Anti-Psychotic Drugs Overused In Nursing Homes
Most boomers are caregivers for our parents, either in our own homes, or indirectly at their own residences or in nursing homes. That is why we should be very concerned about the results of a study by the Boston Globe published today: Nursing homes are using anti-psychotic drugs as sedatives when patients don't even have a condition that warrants these drugs.
The Globe study found that more than one in five U.S. nursing homes are using anti-psychotic drugs for those suffering from Alzheimer's disease or other ailments associated with dementia - approximately 185,000 people who have not been diagnosed with a psychosis. The drugs are used to quiet patients, but they may actually leave them in a stupor, which is why, by the way, many people with schizophrenia and other psychotic illness may stop taking their medication.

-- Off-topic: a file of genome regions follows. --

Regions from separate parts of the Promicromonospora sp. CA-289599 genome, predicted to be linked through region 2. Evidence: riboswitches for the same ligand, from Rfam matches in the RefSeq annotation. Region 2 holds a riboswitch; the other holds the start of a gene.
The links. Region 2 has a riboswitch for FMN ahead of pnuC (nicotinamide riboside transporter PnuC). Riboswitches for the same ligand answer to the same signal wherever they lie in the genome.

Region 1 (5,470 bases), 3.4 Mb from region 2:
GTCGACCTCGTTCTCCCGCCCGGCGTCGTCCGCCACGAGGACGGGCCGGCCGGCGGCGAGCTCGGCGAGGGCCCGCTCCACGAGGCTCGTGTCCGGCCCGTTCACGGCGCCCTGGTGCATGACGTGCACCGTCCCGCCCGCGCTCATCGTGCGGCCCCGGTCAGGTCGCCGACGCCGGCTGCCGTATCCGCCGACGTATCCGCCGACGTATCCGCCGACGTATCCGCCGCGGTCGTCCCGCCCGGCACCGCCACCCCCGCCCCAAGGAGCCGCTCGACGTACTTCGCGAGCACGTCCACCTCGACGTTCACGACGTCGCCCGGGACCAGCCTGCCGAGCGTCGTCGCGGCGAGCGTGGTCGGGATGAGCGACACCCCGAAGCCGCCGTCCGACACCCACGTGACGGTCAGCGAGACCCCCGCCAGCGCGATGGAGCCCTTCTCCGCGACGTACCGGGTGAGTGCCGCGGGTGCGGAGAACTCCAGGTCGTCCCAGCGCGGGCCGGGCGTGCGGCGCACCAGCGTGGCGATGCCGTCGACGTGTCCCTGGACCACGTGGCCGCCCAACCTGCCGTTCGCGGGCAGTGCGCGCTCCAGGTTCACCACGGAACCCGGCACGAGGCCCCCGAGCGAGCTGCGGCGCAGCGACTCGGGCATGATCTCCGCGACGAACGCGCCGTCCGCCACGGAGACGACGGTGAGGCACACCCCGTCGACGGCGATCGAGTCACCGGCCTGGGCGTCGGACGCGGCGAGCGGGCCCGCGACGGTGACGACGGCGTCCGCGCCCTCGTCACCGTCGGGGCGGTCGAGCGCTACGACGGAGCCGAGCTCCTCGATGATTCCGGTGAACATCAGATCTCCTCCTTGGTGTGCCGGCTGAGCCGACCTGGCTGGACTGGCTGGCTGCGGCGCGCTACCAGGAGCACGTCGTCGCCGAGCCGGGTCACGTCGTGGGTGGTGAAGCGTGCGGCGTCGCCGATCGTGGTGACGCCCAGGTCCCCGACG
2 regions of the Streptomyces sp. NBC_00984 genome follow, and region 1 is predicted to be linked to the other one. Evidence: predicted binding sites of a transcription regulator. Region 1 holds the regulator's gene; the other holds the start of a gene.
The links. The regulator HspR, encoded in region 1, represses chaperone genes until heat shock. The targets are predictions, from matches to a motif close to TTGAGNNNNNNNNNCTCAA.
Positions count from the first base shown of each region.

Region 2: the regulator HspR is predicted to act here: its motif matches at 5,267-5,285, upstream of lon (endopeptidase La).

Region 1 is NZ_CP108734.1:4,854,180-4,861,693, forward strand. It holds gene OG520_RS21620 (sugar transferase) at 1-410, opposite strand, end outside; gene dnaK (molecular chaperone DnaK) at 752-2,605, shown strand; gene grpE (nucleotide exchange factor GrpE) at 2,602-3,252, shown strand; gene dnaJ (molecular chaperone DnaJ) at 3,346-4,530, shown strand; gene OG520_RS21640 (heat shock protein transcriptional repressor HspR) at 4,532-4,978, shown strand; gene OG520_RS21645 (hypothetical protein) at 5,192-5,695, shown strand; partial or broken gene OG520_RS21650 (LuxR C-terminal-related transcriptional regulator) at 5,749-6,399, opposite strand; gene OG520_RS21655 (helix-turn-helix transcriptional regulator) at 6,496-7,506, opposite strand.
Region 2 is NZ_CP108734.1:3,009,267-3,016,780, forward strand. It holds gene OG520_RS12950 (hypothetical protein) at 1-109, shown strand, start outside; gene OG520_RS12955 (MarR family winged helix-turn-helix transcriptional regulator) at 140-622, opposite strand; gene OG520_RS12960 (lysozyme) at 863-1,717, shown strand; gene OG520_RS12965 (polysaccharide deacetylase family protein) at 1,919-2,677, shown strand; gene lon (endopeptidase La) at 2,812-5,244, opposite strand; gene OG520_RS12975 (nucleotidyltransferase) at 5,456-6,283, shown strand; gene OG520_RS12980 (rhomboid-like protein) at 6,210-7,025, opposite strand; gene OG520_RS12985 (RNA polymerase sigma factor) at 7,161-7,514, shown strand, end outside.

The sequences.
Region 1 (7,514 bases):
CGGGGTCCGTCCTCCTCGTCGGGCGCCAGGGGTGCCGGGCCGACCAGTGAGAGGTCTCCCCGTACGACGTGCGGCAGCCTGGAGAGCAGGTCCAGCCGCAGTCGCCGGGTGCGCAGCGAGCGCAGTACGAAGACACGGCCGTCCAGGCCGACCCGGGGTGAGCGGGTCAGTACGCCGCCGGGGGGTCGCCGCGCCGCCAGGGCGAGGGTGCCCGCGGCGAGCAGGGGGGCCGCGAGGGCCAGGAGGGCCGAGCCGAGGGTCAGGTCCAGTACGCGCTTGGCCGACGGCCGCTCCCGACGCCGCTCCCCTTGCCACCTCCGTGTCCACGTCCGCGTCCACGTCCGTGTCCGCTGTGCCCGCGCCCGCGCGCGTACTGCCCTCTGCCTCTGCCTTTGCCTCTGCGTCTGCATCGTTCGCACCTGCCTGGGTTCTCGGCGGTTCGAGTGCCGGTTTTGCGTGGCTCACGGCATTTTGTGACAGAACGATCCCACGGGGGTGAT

But for those who are older, frail, and in nursing home dementia wards, they don't have a choice to stop taking their drugs. Most do not even know what medicines they are taking.
Dr. Michael Gloth, a specialist in geriatrics at Johns Hopkins University School of Medicine, told the Boston Globe: “We have an inordinate amount of prescriptions written for a population that is already frail, and we know these drugs increase the risk for side effects, including death,’’ Gloth said. “So why are they being written?’’
With apologies to Crosby, Stills, Nash, and Young, Keep Your Parents Well.
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